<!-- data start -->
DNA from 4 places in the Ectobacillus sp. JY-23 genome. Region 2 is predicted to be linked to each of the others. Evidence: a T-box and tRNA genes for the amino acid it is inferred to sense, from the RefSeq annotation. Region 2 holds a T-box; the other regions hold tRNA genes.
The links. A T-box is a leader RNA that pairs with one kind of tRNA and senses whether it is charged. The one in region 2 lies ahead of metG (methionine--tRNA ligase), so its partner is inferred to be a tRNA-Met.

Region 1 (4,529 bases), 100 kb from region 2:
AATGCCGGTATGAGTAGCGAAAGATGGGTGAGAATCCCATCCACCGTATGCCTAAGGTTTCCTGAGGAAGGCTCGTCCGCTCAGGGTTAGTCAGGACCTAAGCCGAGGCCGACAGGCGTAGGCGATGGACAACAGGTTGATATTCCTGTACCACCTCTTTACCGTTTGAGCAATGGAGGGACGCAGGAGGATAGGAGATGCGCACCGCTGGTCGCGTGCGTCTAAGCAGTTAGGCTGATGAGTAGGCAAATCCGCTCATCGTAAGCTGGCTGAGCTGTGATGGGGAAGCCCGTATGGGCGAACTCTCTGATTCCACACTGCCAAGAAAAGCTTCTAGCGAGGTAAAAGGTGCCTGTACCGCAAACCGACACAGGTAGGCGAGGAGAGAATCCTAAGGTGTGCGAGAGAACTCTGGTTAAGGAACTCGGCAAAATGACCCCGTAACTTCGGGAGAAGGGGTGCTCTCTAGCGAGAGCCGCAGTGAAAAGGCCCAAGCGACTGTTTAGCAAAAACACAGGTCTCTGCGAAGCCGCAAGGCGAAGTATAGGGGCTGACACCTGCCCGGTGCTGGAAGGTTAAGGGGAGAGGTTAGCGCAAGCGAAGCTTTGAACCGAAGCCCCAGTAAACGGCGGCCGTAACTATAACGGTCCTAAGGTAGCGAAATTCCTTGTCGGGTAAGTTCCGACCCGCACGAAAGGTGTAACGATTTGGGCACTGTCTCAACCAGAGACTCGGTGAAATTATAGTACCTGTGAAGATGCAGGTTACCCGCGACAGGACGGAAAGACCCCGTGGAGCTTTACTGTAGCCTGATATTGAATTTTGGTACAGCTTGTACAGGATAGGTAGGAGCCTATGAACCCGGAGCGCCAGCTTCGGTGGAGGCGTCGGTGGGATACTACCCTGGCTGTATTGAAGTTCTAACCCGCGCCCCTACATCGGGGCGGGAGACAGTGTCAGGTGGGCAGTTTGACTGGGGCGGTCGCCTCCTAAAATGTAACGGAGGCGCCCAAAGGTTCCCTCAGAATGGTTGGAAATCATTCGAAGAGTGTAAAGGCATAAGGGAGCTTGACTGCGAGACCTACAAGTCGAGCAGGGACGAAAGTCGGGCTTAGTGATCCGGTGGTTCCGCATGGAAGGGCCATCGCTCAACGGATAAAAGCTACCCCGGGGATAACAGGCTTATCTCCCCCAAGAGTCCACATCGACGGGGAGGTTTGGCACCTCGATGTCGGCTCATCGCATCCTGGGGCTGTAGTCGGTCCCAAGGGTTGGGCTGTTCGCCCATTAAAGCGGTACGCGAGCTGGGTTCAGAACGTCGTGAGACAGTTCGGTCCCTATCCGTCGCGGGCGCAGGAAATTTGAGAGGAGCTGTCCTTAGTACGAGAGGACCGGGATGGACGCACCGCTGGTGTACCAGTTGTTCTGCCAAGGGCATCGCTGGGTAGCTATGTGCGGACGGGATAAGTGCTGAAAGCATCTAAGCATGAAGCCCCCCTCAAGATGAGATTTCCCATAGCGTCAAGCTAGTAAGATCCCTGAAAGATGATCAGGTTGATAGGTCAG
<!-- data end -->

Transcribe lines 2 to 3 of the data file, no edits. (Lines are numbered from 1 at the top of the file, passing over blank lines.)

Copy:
The links. A T-box is a leader RNA that pairs with one kind of tRNA and senses whether it is charged. The one in region 2 lies ahead of metG (methionine--tRNA ligase), so its partner is inferred to be a tRNA-Met.

Region 1 (4,529 bases), 100 kb from region 2: